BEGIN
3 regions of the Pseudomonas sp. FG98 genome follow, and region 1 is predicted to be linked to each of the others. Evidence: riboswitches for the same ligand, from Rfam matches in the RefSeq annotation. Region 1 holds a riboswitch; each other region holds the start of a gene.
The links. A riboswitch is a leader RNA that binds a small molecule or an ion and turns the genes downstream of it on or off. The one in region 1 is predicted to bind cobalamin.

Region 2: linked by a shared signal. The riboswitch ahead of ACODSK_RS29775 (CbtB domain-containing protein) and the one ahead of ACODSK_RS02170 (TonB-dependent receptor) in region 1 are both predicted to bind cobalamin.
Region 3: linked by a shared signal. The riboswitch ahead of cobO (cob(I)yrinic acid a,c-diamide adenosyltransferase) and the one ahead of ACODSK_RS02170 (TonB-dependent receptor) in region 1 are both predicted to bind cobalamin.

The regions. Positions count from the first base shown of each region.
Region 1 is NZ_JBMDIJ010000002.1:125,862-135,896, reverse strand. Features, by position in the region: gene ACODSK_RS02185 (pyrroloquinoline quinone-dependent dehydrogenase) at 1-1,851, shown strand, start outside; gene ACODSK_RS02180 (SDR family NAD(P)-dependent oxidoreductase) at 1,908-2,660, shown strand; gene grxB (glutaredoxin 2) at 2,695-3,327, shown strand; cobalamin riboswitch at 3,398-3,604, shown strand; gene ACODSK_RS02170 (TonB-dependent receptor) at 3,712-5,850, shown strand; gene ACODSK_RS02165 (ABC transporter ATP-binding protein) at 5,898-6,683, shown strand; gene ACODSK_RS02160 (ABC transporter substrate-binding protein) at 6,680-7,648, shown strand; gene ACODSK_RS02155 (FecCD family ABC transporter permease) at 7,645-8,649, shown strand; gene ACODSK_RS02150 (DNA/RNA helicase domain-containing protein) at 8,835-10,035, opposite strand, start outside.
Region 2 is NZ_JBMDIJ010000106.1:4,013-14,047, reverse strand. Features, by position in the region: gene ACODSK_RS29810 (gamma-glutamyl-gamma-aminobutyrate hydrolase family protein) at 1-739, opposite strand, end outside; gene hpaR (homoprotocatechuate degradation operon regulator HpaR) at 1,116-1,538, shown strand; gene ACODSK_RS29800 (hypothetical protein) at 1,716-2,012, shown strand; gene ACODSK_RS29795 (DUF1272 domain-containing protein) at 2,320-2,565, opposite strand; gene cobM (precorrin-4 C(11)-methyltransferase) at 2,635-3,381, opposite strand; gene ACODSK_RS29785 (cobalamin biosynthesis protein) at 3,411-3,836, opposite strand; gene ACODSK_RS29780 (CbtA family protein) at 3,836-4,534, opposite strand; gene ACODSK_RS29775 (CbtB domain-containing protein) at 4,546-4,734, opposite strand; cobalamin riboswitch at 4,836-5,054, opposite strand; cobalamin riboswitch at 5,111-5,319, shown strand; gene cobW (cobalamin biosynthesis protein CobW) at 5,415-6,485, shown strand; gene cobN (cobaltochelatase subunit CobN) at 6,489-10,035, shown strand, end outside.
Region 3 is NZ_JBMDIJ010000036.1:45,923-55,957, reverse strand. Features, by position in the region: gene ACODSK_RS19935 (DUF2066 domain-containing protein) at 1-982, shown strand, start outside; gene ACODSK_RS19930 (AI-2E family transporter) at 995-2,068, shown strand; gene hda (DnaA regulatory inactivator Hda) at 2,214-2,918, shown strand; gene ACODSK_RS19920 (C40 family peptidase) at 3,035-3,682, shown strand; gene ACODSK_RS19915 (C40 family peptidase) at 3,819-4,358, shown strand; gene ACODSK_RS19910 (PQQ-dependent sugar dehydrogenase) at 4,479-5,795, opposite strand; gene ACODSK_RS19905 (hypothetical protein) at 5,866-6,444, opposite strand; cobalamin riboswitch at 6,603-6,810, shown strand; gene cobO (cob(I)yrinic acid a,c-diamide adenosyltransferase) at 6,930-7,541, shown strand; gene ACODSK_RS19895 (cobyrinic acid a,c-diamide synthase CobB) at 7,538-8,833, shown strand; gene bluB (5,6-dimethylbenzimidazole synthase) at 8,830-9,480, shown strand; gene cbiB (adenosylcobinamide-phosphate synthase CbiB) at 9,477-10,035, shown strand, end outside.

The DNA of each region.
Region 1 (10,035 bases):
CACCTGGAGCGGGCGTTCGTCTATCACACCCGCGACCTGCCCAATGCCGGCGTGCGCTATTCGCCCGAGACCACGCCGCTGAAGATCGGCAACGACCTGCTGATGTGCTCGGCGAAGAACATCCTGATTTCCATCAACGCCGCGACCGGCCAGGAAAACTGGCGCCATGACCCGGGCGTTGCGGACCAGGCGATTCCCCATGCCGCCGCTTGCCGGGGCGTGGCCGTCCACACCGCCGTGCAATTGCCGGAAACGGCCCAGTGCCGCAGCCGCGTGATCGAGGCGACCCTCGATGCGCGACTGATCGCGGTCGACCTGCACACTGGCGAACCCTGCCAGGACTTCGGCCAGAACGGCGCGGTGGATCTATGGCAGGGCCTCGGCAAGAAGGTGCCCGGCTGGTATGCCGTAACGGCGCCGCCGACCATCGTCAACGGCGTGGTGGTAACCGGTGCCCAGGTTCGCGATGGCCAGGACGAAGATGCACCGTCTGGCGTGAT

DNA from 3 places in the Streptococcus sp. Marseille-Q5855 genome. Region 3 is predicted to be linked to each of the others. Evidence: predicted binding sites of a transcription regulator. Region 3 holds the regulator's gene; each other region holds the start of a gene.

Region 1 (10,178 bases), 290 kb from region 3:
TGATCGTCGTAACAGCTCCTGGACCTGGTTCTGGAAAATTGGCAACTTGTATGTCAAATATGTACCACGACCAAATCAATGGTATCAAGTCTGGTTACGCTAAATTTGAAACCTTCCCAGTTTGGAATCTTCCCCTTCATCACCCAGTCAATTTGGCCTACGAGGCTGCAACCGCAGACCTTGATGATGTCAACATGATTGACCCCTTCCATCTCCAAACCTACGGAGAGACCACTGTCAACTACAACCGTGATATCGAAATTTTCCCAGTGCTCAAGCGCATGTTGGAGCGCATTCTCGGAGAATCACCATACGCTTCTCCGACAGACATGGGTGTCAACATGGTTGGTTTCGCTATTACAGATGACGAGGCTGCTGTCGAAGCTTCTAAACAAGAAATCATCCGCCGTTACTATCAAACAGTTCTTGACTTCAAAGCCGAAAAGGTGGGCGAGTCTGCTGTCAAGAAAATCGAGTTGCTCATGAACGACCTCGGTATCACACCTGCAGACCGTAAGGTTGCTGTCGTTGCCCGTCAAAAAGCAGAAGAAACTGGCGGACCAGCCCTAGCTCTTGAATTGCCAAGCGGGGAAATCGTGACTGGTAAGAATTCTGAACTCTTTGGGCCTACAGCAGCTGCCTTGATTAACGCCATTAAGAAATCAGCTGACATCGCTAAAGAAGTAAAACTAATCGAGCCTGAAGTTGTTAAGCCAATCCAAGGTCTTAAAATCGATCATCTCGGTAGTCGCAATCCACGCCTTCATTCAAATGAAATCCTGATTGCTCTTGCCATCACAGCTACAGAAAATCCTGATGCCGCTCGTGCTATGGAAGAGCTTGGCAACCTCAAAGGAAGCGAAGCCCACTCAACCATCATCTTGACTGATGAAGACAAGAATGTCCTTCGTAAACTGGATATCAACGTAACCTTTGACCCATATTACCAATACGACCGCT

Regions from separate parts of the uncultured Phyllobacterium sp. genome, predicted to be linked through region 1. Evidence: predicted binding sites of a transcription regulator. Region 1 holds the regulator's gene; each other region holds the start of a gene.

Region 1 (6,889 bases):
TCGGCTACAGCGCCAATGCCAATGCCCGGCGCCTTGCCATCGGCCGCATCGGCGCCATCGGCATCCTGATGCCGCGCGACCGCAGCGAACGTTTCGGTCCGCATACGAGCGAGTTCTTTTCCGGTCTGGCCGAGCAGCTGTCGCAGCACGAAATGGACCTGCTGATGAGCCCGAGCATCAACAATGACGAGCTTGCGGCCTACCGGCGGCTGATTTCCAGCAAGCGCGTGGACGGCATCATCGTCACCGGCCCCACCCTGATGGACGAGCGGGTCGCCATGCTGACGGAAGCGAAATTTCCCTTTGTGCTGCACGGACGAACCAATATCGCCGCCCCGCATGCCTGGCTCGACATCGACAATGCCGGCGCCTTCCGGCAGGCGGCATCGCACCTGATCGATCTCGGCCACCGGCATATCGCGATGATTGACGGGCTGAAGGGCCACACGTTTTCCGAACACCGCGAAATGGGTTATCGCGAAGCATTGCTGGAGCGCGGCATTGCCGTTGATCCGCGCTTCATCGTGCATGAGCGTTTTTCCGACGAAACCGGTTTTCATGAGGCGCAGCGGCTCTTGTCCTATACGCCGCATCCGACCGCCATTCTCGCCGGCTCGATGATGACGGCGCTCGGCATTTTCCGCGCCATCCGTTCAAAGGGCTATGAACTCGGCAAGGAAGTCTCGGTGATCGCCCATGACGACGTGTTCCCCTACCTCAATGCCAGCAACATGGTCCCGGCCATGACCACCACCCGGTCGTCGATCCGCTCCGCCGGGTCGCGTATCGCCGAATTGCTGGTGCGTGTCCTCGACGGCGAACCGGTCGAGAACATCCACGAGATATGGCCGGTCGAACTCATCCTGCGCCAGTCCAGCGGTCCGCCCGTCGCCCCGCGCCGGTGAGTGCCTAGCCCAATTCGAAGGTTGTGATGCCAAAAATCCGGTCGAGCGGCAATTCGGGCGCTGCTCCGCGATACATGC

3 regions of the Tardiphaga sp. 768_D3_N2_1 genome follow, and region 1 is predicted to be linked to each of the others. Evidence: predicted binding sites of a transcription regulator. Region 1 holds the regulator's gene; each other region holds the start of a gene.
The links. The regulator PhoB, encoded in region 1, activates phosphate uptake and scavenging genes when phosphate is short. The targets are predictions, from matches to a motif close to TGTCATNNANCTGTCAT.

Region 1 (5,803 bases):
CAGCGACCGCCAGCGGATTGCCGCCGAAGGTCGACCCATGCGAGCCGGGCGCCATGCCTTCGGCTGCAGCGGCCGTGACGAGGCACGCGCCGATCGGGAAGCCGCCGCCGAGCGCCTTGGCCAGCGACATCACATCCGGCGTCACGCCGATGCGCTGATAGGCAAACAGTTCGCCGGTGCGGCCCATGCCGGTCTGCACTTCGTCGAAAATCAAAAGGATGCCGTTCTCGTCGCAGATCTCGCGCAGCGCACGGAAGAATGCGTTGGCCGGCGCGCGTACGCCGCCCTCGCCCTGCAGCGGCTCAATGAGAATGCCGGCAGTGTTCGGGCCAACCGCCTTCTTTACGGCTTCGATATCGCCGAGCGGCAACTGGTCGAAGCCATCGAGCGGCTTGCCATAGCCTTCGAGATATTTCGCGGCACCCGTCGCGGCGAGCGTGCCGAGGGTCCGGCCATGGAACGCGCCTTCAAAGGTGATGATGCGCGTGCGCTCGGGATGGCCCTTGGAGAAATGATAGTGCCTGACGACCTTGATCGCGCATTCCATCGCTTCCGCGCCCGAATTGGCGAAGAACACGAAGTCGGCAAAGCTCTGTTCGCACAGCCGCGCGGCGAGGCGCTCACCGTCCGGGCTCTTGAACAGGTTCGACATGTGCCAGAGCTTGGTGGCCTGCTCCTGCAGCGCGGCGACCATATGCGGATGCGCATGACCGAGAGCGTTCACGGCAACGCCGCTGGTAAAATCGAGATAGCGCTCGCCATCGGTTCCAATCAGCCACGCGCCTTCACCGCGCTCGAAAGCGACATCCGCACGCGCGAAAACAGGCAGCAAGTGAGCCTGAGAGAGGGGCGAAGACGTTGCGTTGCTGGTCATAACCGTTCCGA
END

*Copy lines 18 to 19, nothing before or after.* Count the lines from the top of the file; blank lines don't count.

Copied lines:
3 regions of the Tardiphaga sp. 768_D3_N2_1 genome follow, and region 1 is predicted to be linked to each of the others. Evidence: predicted binding sites of a transcription regulator. Region 1 holds the regulator's gene; each other region holds the start of a gene.
The links. The regulator PhoB, encoded in region 1, activates phosphate uptake and scavenging genes when phosphate is short. The targets are predictions, from matches to a motif close to TGTCATNNANCTGTCAT.